In War Time

Our River


John Greenleaf Whittier

ONCE MORE on yonder laurelled height
    The summer flowers have budded;
Once more with summer’s golden light
    The vales of home are flooded;
And once more, by the grace of Him
    Of every good the Giver,
We sing upon its wooded rim
    The praises of our river,

Its pines above, its waves below,
    The west-wind down it blowing,
As fair as when the young Brissot
    Beheld it seaward flowing,—
And bore its memory o’er the deep,
    To soothe a martyr’s sadness,
And fresco, in his troubled sleep,
    His prison-walls with gladness.

We know the world is rich with streams
    Renowned in song and story,
Whose music murmurs through our dreams
    Of human love and glory
We know that Arno’s banks are fair,
    And Rhine has castled shadows,
And, poet-tuned, the Doon and Ayr
    Go singing down their meadows.

But while, unpictured and unsung
    By painter or by poet,
Our river waits the tuneful tongue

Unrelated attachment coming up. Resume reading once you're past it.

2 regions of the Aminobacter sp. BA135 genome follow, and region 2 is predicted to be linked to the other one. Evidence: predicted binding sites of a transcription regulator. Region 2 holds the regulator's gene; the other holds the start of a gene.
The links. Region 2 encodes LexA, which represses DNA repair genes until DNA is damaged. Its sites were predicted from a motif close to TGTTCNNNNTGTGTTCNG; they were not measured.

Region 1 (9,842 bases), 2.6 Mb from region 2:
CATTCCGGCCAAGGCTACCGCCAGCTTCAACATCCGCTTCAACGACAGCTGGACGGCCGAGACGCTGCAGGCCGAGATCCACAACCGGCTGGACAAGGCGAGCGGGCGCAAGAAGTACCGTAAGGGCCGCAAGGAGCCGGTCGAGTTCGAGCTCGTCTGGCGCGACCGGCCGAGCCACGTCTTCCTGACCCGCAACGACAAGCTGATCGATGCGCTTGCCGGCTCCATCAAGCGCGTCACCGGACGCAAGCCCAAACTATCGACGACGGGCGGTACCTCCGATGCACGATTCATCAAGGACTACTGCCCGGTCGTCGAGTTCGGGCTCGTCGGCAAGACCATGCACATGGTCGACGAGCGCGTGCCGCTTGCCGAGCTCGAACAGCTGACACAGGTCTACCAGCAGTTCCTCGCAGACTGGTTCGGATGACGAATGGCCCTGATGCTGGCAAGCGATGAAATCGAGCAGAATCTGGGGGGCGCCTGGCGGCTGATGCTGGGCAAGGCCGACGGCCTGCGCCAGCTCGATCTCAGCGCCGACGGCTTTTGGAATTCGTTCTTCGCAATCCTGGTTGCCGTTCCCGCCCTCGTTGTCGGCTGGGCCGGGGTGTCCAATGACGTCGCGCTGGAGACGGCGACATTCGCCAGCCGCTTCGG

And cunning hand to show it,—
We only know the fond skies lean
    Above it, warm with blessing,
And the sweet soul of our Undine
    Awakes to our caressing.

No fickle sun-god holds the flocks
    That graze its shores in keeping;
No icy kiss of Dian mocks
    The youth beside it sleeping
Our Christian river loveth most
    The beautiful and human;
The heathen streams of Naiads boast,
    But ours of man and woman.

The miner in his cabin hears
    The ripple we are hearing;
It whispers soft to homesick ears
    Around the settler’s clearing
In Sacramento’s vales of corn,
    Or Santee’s bloom of cotton,
Our river by its valley-born
    Was never yet forgotten.

The drum rolls loud, the bugle fills
    The summer air with clangor;
The war-storm shakes the solid hills
    Beneath its tread of anger;
Young eyes that last year smiled in ours
    Now point the rifle’s barrel,
And hands then stained with fruits and flowers
    Bear redder stains of quarrel.

But blue skies smile, and flowers bloom on,
    And rivers still keep flowing,
The dear God still his rain and sun
    On good and ill bestowing.
His pine-trees whisper, “Trust and wait!”
    His flowers are prophesying
That all we dread of change or fate
    His love is underlying.

And thou, O Mountain-born!—no more
    We ask the wise Allotter
Than for the firmness of thy shore,
    The calmness of thy water,
The cheerful lights that overlay,
    Thy rugged slopes with beauty,
To match our spirits to our day
    And make a joy of duty.

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